Legal Marketing Roadmap and Strategy Template

Legal Marketing Roadmap
Legal Marketing Roadmap

note: book is coming out on January 1, 2020.

Here’s how to create a simple legal marketing plan that will put your lack of strategy to bed once and for all.

A roadmap that is unfinished is useless. In my first book, Web Marketing on All Cylinders, I went a bit wild on the strategy chapter. I even built a piece of marketing planning software at plansprout.com, which you can give a try if you like.

The problem is that I provided so many details on each tactic and how they went together that many people got lost in the weeds and didn’t get their marketing plan done.

So instead of creating a long and overly detailed marketing plan that might work for a large enterprise or a marketing geek, the idea I want to focus on here is for you keep it small and get it done relatively fast. The plan has two parts, briefly described below. 

First, start with writing one paragraph for each of the items on this list.

  1. Executive Summary and Marketing Strategy Synopsis: Write this last, but put it first in your written plan.
  2. Business / Marketing goals: Key progress indicators (KPIs) are used to track progress. List the  #1 and #2 things you want to see happen both short and long term.
  3. Your Competitors: List at least four and identify what they do better than your firm.
  4. SWOT: Write one sentence for now on your strengths, weaknesses, opportunities, and threats.
  5. Budget for marketing: Set a realistic number (5% of revenue to maintain, 10% to grow, 7% average according to cmosurvey.org).
  6. Timing: For now, just list a few key dates. Later you can assign each task a date.
  7. Project Management Tool: Make sure you and your team are clear on how you will keep organized, and commit it to writing.
  8. Roles: Who will implement which parts of the plan? For now, just list the key players and the agreed-upon tasks they are responsible for.

Second, list some of the key digital marketing and sales tasks that will be part of your plan. These include attracting prospects, converting prospects, closing prospects, and delighting customers. Let’s take a quick look at each of these.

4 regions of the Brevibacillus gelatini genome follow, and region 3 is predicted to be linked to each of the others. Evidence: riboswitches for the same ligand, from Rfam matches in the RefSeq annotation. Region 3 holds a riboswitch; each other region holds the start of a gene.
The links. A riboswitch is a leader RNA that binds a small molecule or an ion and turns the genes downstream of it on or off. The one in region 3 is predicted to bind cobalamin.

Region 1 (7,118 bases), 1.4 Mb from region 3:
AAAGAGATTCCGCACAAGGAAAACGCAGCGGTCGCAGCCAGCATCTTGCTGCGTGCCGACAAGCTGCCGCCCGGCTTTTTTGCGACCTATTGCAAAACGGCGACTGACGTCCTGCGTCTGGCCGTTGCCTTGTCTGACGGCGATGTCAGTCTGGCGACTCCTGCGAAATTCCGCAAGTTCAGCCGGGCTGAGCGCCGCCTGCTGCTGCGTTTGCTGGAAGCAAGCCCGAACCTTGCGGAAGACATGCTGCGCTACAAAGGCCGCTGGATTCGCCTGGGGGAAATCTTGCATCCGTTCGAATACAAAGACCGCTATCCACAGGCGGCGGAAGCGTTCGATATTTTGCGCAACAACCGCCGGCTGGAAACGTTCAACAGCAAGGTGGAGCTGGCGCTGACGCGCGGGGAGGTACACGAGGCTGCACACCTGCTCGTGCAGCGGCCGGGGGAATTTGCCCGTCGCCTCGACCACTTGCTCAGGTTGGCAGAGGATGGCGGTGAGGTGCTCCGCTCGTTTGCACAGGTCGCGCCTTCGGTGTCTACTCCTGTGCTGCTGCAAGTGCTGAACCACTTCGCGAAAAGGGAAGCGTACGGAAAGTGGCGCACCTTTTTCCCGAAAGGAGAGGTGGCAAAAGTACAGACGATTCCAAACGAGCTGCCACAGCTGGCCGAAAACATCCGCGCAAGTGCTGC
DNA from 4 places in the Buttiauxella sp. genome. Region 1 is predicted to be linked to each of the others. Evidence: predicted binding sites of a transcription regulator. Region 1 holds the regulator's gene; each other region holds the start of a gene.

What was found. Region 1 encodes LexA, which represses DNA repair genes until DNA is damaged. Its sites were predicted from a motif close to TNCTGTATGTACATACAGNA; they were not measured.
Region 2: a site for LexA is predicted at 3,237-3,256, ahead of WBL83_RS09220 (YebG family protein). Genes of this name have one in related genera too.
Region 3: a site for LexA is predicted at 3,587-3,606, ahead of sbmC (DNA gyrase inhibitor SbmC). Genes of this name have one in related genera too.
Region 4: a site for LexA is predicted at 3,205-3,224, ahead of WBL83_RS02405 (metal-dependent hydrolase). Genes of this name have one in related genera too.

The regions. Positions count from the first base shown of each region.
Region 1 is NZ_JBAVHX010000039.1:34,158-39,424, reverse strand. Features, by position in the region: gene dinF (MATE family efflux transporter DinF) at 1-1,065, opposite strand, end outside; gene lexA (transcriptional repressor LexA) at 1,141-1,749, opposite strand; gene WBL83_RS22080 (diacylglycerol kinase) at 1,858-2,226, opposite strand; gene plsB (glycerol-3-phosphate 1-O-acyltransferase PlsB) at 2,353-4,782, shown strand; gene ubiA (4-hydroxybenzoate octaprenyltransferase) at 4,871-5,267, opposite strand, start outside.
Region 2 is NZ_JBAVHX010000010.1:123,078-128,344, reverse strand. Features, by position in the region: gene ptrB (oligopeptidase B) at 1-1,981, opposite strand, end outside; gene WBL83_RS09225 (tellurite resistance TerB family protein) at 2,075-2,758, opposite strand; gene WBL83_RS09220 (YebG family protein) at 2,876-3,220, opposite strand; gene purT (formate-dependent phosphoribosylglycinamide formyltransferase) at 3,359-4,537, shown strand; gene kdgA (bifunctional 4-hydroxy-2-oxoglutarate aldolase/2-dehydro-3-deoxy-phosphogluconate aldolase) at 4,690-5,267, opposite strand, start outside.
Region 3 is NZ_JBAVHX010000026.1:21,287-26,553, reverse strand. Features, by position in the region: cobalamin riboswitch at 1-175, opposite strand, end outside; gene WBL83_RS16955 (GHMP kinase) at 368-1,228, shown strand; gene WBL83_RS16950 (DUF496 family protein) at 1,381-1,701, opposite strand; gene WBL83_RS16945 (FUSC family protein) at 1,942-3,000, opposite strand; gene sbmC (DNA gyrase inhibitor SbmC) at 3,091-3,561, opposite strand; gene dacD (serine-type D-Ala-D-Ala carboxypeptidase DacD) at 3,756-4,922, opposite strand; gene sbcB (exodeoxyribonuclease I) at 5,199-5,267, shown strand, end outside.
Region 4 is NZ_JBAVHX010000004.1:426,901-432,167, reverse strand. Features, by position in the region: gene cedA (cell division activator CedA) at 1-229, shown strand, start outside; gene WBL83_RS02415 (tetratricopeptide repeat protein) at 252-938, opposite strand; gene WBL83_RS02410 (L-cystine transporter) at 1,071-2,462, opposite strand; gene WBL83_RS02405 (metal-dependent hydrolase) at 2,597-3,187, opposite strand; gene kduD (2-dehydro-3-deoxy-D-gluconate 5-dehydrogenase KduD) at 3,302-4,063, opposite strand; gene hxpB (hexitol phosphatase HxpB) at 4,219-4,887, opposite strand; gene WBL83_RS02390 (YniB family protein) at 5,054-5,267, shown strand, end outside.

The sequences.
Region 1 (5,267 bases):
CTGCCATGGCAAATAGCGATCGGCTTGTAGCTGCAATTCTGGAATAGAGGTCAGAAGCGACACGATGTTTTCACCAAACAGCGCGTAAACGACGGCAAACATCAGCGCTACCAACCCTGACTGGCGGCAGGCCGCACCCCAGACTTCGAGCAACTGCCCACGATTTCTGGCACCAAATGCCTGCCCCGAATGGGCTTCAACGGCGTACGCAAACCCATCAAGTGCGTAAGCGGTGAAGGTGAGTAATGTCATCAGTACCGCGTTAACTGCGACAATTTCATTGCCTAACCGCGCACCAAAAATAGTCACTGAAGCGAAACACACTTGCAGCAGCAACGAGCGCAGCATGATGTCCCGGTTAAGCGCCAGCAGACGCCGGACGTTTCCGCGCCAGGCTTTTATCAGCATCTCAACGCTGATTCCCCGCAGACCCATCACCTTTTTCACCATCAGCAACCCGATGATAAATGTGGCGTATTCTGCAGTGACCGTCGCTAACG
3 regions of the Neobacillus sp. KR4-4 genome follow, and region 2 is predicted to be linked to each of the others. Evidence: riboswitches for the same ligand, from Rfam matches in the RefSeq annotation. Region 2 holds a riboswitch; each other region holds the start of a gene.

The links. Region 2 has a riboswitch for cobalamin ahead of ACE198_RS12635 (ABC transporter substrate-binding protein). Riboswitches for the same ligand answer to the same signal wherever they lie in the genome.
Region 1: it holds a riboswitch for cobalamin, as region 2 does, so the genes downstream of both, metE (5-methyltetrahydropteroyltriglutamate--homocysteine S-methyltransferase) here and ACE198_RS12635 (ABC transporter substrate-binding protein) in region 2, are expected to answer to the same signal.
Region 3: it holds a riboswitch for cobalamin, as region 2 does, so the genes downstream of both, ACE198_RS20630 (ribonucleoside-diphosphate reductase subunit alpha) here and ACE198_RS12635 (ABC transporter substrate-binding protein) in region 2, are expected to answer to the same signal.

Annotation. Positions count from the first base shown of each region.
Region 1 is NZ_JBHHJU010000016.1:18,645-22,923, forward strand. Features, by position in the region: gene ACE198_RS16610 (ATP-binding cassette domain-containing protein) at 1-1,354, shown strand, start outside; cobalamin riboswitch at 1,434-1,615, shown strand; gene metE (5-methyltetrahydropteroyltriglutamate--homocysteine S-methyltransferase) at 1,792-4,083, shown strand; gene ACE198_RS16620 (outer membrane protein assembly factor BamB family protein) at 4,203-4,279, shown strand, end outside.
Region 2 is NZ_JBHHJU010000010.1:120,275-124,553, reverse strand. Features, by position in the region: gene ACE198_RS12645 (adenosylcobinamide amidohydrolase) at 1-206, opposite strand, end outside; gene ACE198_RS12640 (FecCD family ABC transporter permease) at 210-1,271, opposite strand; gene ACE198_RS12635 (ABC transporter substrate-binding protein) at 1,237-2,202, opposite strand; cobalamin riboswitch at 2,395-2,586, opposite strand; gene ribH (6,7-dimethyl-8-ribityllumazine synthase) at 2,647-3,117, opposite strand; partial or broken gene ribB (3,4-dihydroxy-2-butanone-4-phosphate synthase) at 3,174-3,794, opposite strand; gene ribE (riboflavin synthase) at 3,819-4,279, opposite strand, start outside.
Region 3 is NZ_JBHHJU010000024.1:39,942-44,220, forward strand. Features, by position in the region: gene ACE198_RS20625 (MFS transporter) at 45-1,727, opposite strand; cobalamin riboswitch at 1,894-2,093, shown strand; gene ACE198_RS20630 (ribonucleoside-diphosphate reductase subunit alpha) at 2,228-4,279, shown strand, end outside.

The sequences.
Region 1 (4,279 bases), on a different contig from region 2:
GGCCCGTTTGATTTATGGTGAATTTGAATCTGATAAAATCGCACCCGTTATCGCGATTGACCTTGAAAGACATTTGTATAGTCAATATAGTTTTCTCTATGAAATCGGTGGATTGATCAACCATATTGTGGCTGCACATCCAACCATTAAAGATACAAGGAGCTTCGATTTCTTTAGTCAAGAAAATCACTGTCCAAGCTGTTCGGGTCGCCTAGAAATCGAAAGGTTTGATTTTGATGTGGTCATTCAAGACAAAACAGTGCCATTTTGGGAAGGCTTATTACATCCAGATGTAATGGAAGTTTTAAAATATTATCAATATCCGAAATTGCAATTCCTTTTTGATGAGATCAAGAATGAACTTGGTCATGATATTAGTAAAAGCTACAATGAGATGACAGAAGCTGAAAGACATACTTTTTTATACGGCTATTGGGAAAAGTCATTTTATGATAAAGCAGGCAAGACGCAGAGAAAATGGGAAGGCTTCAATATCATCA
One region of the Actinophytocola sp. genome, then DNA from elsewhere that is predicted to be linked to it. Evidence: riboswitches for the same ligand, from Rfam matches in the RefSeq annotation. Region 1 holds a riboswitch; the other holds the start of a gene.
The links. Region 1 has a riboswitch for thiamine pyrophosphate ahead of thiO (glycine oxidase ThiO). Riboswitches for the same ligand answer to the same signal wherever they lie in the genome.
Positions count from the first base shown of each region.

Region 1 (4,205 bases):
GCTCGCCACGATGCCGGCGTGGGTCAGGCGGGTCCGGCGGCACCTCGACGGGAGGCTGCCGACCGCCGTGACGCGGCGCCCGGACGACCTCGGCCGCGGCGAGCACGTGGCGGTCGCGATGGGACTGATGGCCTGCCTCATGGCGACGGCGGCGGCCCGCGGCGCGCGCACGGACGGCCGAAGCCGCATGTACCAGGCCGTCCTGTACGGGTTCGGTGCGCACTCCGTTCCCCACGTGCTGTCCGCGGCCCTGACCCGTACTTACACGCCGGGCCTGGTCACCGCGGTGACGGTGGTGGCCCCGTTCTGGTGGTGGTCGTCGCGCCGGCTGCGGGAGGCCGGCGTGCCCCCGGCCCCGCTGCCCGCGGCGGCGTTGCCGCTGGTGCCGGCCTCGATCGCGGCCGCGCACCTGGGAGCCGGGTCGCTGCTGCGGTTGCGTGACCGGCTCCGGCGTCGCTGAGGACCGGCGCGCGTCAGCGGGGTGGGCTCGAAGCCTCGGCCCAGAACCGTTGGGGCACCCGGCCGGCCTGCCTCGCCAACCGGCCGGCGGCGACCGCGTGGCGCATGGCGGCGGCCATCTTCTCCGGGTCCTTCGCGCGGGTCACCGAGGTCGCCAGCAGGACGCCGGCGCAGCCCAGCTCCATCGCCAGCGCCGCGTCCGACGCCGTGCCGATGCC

Attracting Prospects

  1. Who we are targeting and why. List key personas such as “business owner Barbara,” “marketing manager Mark,” etc.
  2. Your message and unique selling proposition. Explain why customers should buy from you versus the competition.
  3. List the marketing tactics you will use.

Here’s a quick list of specific tactics to spark your thinking, if you want to do this in a way that gives more detail across channels: 

Branding – What is our firm’s core message, unique selling proposition (USP), and mission?

SEO – What are example keywords people might use to search for our firm?

Content Marketing – What types of content will resonate most with our customers?

PPC & Paid Advertising – What keywords will most likely lead to direct conversions?

Conversion Rate Optimization (CRO) – How will split testing show which creative works best?

Email and Marketing Automation – How can we grow our list and nurture leads?

Online Public Relations – What part of our story or sizzle will attract journalists?

Social Media – What social media sites are our prospects most likely to use?

Persuading Referrals – How will we persuade referrals to hire us after they have searched for our firm?

Design – What design projects should we work on and why?

Development – How can we avoid technical issues and improve mobile user experience (UX) / page speed? 

Converting Prospects

What calls to action will we use to get calls and leads? These might include unique web phone numbers, live chat, e-book downloads, contact forms for those who know what they want and those who do not, “buy now” buttons, etc.

Do we have content for each stage of the marketing funnel (awareness, consideration, decision), such as e-books, white papers, case studies, and contact forms?

Closing Prospects

How we will nurture our leads using tools such as HubSpot, Marketo, or Infusionsoft marketing automation?

What is our sales conversion strategy?

Delighting Customers

Once people decide to hire us, how we will wow our customers and stimulate referrals?

Conclusion

A marketing plan is a rare bird for a small law firm, as far too many just wing it and dive right into the shiniest new tactics.

Now that you have created a quick basic marketing plan, review this checklist to sort out what not to do.

About John McDougall

John is the CEO of McDougall Interactive, publisher of The Legal Marketing Review and an authority on internet marketing for law firms. His team of over a dozen people helps law firms understand how to create a comprehensive internet marketing strategy and how to use of SEO, Paid Search and Social Media to generate more, and better, leads.

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